Mars Rover Finds Vein of Gypsum Deposited by Water

Vein of Gypsum at Homestake in Endeavour Crater – bright line, middle, right
Image Credit: NASA / JPL-Caltech

The Mars rover Opportunity has returned images and evidence for the mineral Gypsum, composed of Calcium Sulfate, which is usually deposited in water. The discovery occurred at the site nicknamed “Homestake”, which is near the edge of the “Cape York” segment of the western rim of Endeavour Crater.

Vein of Gypsum in Natural Color
Image Credit: NASA / JPL-Caltech / Cornell / ASU


Opportunity Arrives at Endeavour

Spirit Point
Endeavour Crater taken by the Mars Rover Opportunity at Spirit Point
Image Credit: NASA/JPL-Caltech/Cornell/ASU

The Mars Rover Opportunity has arrived at Spirit Point on the edge of the Endeavour Crater. It has been a three year journey from Victoria crater, covering 12 kilometers.

Endeavour is 22 kilometers in diameter, and exposes much deeper and ancient Martian geology than anything explored so far.

Below is a closeup from the panorama showing the small crater “Odyssey” on the rim of Endeavour.

Odyssey crater on the rim of Endeavour crater
Odyssey crater on the rim of Endeavour crater at Spirit Point
Image Credit: NASA/JPL-Caltech/Cornell/ASU

Opportunity’s Journey

Opportunity – From Eagle Crater to Endeavour Crater
Image Credit: NASA / JPL-Caltech / MSSS

On 27 May 2011, after 2,609 Martian days since landing in Eagle Crater, the Mars Rover Opportunity reached the end point at the lower right of the yellow line on the map above. It is 2.2 miles (3.5 kilometers) from the rim of Endeavour Crater.

Opportunity landed inside Eagle Crater in January of 2004, and spent two months exploring its “nest”. In late March it climbed out of Eagle Crater and began its trek toward Endurance Crater. By the end of April, the rover had completed its 90 day mission. In May, Opportunity began its descent into Endurance Crater.

Six months later, Opportunity left Endurance and began a long traverse to Victoria Crater (see the map). It reached the 500 meter crater in late September of 2006. After two years of exploration, Opportunity climbed out of the crater in September of 2008, and began a 12 kilometer journey to Endeavour.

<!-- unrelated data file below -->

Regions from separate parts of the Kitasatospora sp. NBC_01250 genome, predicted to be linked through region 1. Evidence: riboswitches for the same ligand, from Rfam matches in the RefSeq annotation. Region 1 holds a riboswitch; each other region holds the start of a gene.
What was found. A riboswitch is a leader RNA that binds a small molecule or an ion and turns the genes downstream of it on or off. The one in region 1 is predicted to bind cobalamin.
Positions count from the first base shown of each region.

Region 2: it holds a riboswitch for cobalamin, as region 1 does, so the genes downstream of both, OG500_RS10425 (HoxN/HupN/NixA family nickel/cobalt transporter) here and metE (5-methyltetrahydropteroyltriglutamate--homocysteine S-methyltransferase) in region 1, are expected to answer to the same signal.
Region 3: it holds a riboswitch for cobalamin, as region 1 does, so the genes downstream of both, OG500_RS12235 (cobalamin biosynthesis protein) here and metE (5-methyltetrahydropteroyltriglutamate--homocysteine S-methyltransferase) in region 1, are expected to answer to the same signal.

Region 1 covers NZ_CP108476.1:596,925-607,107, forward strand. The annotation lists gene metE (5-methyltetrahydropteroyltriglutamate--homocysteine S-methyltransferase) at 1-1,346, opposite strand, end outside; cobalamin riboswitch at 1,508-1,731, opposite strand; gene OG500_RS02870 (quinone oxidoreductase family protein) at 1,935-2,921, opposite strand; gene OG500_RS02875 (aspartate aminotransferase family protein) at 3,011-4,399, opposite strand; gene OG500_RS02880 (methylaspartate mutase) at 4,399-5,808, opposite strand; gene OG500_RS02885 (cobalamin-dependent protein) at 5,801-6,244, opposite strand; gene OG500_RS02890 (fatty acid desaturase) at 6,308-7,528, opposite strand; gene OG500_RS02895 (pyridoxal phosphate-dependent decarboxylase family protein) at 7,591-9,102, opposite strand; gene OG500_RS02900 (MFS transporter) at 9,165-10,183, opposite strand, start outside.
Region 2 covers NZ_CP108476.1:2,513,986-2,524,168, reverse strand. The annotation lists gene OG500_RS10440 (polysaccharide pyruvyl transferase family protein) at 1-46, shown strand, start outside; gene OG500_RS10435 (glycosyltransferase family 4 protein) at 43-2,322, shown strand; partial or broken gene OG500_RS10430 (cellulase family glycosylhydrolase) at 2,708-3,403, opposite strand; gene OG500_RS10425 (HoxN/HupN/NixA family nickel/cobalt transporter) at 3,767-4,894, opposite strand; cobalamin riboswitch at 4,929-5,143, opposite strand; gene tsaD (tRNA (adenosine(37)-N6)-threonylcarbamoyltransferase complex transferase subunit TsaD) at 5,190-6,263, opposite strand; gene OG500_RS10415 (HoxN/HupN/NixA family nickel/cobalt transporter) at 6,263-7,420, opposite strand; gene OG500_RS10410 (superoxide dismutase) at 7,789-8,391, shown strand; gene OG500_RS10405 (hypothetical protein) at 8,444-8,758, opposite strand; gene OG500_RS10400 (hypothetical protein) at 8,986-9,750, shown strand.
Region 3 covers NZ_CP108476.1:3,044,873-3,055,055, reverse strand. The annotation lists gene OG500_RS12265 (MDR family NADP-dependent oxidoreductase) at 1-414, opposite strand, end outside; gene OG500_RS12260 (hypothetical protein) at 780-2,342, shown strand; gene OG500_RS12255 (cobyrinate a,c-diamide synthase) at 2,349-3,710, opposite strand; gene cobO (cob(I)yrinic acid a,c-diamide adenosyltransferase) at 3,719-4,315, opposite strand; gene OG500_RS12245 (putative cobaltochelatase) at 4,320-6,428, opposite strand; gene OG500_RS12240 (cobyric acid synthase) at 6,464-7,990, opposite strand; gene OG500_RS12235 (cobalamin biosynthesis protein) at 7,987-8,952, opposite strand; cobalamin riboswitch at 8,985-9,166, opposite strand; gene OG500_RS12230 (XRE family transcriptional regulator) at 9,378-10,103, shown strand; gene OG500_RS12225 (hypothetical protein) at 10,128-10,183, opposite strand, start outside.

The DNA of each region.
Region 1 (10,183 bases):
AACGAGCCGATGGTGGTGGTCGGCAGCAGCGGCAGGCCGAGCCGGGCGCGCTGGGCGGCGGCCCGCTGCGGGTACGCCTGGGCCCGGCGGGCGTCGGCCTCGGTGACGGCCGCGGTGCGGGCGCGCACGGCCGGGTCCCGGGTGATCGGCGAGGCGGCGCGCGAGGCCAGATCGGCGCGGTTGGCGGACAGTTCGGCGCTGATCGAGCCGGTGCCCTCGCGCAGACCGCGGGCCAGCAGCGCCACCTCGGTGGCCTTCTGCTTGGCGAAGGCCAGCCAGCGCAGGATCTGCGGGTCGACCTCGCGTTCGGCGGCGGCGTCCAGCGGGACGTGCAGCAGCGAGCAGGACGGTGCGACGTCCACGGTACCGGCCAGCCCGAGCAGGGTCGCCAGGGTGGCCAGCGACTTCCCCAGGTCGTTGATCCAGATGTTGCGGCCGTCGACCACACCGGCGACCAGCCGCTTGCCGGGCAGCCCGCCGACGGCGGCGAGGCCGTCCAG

Endeavour is 22 kilometers in diameter, and exposes much deeper and ancient Martian geology than anything explored so far.

In honor of Opportunity’s rover twin, the team has chosen “Spirit Point” on Cape York as the informal name for the site on Endeavour’s rim targeted for Opportunity’s arrival at Endeavour.

Opportunity on Mars

Opportunity Panoramic View on Sol 2,363
Image Credit: NASA/JPL-Caltech

From NASA’s release announcement:

This mosaic of images from the navigation camera on NASA’s Mars Exploration Rover Opportunity shows surroundings of the rover’s location following an 81-meter (266-foot) drive during the 2,363rd Martian day, or sol, of Opportunity’s mission on Mars (Sept. 16, 2010).

The camera took the component images for this 360-degree panorama during sols 2363 to 2365. The terrain includes light-toned bedrock and darker ripples of wind-blown sand. For scale, the distance between the parallel wheel tracks in the right half of the image is about 1 meter (about 40 inches).

This view is presented as a cylindrical projection.

Opportunity is now half way on its trek from Victoria Crater (0.8 kilometers wide) to Endeavour Crater (22 kilometers in diameter), about 19 kilometers away. Opportunity resumed its journey toward Endeavour Crater after imaging an iron meteorite on the Martian surface.